In order to draw the Republicans to the table, he has offered a nominal budget that offends a swath of his own party. It probably offends him, as well. But it gets the ball rolling.
That said, I expect this much of the budget will not change a lot: I expect that the final budget will cause high income couples to pay more for doctors’ visits and medicine, from their own pockets — instead of from government subsidies. Even so, high income families are far more likely to have private insurance, and thus will be less likely to see these increases in deductibles and co-pays appear in their private plans.
So, as the New York Times reports this morning, HHS Secretary Sebelius still expects between $1.5 billion and $2 billion to be available in 2013-2014 for the state health care exchanges; and that number will likely rise to closer to $4 billion by early 2015.
Much of the increase in the cost of these exchanges (as we’ve earlier noted) is directly attributable to the small-minded, provincial decision-making underway in the southern states led by Republican governors — Tennessee, Florida, Texas and Ohio (not truly a southern state, but you get the idea, here) among them.
A bit from The New York Times — do go read it all, then:
. . . .Kathleen Sebelius, the secretary of health and human services, said Wednesday that the president was requesting $1.5 billion to operate health insurance supermarkets, known as exchanges, in 2014. In addition, the administration plans to raise $450 million by charging insurance companies fees to sell their products to consumers and small businesses in the exchanges. The federal government will have the primary responsibility for operating the exchanges in more than 30 states.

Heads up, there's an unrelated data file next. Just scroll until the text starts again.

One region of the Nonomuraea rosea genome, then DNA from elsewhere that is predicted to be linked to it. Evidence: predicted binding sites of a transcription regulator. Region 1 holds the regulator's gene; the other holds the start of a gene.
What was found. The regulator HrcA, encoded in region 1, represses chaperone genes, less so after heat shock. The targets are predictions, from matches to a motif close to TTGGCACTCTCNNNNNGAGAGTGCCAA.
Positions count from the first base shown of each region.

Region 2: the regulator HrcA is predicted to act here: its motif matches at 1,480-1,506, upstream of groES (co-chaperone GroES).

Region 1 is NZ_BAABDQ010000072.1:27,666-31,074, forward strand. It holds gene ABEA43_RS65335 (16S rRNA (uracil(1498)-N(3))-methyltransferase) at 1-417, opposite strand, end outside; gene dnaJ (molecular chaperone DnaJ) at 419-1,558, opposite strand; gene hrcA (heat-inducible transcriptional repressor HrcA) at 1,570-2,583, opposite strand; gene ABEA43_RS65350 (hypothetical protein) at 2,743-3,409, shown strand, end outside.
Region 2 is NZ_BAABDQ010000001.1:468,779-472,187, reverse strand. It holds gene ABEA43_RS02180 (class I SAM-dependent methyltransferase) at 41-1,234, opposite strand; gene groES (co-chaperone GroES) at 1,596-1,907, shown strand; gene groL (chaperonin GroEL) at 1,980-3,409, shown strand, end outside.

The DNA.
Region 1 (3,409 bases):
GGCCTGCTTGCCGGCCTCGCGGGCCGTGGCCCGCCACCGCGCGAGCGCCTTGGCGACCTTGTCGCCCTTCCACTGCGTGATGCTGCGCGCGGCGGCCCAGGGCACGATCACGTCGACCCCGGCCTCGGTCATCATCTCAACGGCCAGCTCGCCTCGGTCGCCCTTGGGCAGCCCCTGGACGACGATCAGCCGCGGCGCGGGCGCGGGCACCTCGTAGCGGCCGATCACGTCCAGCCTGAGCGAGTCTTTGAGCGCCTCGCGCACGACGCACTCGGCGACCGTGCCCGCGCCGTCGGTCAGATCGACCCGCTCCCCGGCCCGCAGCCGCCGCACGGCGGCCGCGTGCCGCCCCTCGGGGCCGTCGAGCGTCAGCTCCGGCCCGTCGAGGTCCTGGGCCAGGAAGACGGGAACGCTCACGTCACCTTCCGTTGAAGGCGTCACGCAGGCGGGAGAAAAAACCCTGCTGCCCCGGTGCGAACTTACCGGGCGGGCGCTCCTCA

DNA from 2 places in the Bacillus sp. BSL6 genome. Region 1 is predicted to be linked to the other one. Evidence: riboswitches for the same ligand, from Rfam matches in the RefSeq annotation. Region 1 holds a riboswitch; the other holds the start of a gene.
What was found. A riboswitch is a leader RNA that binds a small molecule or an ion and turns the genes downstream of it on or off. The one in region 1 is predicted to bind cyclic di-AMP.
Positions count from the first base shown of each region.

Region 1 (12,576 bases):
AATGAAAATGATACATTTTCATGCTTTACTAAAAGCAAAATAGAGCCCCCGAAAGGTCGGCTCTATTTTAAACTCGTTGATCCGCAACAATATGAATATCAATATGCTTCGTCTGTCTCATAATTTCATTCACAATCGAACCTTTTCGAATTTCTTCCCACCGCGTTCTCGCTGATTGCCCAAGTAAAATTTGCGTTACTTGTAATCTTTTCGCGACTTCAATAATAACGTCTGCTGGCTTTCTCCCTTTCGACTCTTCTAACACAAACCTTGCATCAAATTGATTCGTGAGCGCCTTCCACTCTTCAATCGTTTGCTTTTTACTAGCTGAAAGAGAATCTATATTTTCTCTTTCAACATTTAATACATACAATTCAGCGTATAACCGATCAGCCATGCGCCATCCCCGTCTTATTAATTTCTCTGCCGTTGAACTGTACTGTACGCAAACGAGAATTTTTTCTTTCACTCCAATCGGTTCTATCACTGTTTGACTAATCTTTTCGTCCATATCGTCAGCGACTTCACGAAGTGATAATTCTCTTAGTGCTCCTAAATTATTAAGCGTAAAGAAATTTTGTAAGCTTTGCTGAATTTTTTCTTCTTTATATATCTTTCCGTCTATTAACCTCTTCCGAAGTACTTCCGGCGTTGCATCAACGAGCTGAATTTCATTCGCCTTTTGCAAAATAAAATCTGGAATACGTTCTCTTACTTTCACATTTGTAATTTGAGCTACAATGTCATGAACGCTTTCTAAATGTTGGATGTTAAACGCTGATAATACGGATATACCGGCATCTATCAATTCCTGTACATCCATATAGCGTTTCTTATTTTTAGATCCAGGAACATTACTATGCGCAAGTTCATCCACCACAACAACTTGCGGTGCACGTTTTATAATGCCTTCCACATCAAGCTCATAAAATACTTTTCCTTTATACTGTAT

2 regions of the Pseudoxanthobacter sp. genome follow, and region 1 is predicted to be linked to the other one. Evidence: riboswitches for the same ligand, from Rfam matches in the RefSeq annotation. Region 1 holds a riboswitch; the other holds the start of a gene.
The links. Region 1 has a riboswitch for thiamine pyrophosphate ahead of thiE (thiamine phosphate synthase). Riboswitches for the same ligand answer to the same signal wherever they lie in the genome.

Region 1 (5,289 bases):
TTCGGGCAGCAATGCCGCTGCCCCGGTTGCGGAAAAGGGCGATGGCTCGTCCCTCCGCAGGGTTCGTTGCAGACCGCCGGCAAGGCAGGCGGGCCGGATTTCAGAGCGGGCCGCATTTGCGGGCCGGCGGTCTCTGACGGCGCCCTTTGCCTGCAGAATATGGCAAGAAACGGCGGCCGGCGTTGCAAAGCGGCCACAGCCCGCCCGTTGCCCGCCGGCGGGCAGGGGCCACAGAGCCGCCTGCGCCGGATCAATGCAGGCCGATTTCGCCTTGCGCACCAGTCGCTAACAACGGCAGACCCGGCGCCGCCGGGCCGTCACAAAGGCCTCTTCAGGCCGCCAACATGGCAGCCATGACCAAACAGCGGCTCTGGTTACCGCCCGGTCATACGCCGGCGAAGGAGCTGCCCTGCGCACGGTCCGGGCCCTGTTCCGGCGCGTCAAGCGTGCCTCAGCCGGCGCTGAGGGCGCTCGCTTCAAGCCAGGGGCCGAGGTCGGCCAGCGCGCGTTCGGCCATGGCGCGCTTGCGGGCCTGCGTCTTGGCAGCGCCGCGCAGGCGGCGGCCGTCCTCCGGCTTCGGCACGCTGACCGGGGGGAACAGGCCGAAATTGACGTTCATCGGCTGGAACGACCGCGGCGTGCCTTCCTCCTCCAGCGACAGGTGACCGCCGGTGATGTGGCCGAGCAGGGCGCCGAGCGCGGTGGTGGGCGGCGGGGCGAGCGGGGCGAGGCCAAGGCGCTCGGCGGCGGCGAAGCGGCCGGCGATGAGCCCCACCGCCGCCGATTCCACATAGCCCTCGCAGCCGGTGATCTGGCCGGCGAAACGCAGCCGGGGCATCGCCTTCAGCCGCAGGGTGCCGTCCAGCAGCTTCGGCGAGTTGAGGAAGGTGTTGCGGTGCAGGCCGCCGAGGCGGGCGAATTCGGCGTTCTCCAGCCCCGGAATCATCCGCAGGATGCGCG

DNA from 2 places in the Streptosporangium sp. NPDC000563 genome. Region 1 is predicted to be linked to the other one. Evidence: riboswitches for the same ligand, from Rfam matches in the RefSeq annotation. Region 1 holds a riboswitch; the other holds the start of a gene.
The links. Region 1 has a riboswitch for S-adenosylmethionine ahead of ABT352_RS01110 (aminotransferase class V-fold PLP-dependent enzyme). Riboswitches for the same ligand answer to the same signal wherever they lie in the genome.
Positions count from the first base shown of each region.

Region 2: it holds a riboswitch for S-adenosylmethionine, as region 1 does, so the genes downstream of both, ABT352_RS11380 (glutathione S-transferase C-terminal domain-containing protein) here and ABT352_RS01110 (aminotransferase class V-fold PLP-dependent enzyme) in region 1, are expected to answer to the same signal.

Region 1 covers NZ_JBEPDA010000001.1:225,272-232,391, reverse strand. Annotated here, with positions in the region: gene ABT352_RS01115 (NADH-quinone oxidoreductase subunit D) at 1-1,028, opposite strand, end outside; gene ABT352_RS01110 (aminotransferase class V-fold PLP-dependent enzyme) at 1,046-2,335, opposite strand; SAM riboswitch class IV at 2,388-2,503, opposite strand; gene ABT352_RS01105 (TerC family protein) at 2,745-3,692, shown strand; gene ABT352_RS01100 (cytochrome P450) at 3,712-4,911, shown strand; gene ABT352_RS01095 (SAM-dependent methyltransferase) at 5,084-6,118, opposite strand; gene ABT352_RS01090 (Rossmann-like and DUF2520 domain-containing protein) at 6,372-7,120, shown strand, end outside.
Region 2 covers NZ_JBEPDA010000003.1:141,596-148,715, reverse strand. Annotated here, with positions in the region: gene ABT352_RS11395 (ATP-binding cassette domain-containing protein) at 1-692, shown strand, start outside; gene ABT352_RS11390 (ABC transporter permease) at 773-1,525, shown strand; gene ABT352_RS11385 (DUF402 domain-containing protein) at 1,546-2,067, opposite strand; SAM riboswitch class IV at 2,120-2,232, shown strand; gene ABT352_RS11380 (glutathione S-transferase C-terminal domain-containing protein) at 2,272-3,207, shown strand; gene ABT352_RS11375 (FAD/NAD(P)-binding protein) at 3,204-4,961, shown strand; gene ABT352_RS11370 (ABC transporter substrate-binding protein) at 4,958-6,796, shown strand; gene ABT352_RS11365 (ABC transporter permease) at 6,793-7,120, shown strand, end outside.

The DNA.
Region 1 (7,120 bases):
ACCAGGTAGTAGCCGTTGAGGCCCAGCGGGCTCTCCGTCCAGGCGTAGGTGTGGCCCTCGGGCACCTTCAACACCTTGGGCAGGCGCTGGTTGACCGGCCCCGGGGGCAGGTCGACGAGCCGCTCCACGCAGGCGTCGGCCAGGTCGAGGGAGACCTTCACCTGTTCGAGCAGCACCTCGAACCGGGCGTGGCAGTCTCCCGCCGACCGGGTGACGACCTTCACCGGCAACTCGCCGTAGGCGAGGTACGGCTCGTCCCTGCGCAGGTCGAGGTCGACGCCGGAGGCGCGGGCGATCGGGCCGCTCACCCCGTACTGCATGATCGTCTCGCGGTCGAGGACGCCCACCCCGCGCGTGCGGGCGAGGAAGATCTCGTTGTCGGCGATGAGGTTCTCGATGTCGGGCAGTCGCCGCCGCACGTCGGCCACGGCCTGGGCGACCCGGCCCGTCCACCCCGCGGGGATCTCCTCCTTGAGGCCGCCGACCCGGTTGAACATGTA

The largest share of the new payments by Medicare beneficiaries, $50 billion over 10 years, would come from additional premiums paid by high-income people for coverage of doctors’ services and prescription drugs. . . .
We will keep you — as ever — posted. I applaud the way the President is using the budget negotiation process to deftly pin these recalcitrant Republicans to the mat, on their refusal to pass legislation that would plainly be good for their constituents — but would also violate the ludicrous campaign promises many of the Tea Party influenced politicians made — while running for office. Smart. Smart. Smart.